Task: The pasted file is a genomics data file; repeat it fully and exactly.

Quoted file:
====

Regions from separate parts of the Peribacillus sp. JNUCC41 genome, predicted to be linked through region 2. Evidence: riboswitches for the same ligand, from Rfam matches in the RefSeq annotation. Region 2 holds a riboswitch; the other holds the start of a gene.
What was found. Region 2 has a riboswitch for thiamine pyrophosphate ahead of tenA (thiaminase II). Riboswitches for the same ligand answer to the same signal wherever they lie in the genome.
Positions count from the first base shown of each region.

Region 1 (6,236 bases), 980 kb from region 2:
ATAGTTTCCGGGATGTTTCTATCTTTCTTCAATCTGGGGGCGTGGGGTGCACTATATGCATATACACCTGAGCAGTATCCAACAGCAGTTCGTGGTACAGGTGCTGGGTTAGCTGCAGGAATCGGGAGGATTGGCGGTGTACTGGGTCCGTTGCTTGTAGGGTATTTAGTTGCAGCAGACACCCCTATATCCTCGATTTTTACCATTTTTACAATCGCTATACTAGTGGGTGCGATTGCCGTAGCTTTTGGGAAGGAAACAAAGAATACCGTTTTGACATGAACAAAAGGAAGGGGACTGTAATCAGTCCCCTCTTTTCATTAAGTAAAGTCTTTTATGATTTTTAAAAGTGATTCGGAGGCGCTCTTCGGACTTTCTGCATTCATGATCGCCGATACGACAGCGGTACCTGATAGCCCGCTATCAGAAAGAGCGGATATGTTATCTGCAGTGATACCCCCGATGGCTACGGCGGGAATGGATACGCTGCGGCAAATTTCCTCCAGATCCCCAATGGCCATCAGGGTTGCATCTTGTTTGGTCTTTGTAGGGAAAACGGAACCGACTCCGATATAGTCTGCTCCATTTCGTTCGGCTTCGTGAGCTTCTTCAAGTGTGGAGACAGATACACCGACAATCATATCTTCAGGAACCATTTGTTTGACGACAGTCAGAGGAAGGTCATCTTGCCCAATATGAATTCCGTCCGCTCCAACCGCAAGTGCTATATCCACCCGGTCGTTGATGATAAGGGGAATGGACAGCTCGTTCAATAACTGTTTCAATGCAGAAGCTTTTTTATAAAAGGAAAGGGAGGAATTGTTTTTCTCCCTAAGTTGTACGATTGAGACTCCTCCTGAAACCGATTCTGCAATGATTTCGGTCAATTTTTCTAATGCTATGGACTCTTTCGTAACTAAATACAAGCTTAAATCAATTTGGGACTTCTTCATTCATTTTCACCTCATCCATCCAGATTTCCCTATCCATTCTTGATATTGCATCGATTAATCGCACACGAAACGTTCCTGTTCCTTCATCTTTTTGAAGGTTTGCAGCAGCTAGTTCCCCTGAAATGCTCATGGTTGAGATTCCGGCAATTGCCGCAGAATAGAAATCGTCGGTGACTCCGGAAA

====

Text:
Regions from separate parts of the Peribacillus sp. JNUCC41 genome, predicted to be linked through region 2. Evidence: riboswitches for the same ligand, from Rfam matches in the RefSeq annotation. Region 2 holds a riboswitch; the other holds the start of a gene.
What was found. Region 2 has a riboswitch for thiamine pyrophosphate ahead of tenA (thiaminase II). Riboswitches for the same ligand answer to the same signal wherever they lie in the genome.
Positions count from the first base shown of each region.

Region 1 (6,236 bases), 980 kb from region 2:
ATAGTTTCCGGGATGTTTCTATCTTTCTTCAATCTGGGGGCGTGGGGTGCACTATATGCATATACACCTGAGCAGTATCCAACAGCAGTTCGTGGTACAGGTGCTGGGTTAGCTGCAGGAATCGGGAGGATTGGCGGTGTACTGGGTCCGTTGCTTGTAGGGTATTTAGTTGCAGCAGACACCCCTATATCCTCGATTTTTACCATTTTTACAATCGCTATACTAGTGGGTGCGATTGCCGTAGCTTTTGGGAAGGAAACAAAGAATACCGTTTTGACATGAACAAAAGGAAGGGGACTGTAATCAGTCCCCTCTTTTCATTAAGTAAAGTCTTTTATGATTTTTAAAAGTGATTCGGAGGCGCTCTTCGGACTTTCTGCATTCATGATCGCCGATACGACAGCGGTACCTGATAGCCCGCTATCAGAAAGAGCGGATATGTTATCTGCAGTGATACCCCCGATGGCTACGGCGGGAATGGATACGCTGCGGCAAATTTCCTCCAGATCCCCAATGGCCATCAGGGTTGCATCTTGTTTGGTCTTTGTAGGGAAAACGGAACCGACTCCGATATAGTCTGCTCCATTTCGTTCGGCTTCGTGAGCTTCTTCAAGTGTGGAGACAGATACACCGACAATCATATCTTCAGGAACCATTTGTTTGACGACAGTCAGAGGAAGGTCATCTTGCCCAATATGAATTCCGTCCGCTCCAACCGCAAGTGCTATATCCACCCGGTCGTTGATGATAAGGGGAATGGACAGCTCGTTCAATAACTGTTTCAATGCAGAAGCTTTTTTATAAAAGGAAAGGGAGGAATTGTTTTTCTCCCTAAGTTGTACGATTGAGACTCCTCCTGAAACCGATTCTGCAATGATTTCGGTCAATTTTTCTAATGCTATGGACTCTTTCGTAACTAAATACAAGCTTAAATCAATTTGGGACTTCTTCATTCATTTTCACCTCATCCATCCAGATTTCCCTATCCATTCTTGATATTGCATCGATTAATCGCACACGAAACGTTCCTGTTCCTTCATCTTTTTGAAGGTTTGCAGCAGCTAGTTCCCCTGAAATGCTCATGGTTGAGATTCCGGCAATTGCCGCAGAATAGAAATCGTCGGTGACTCCGGAAA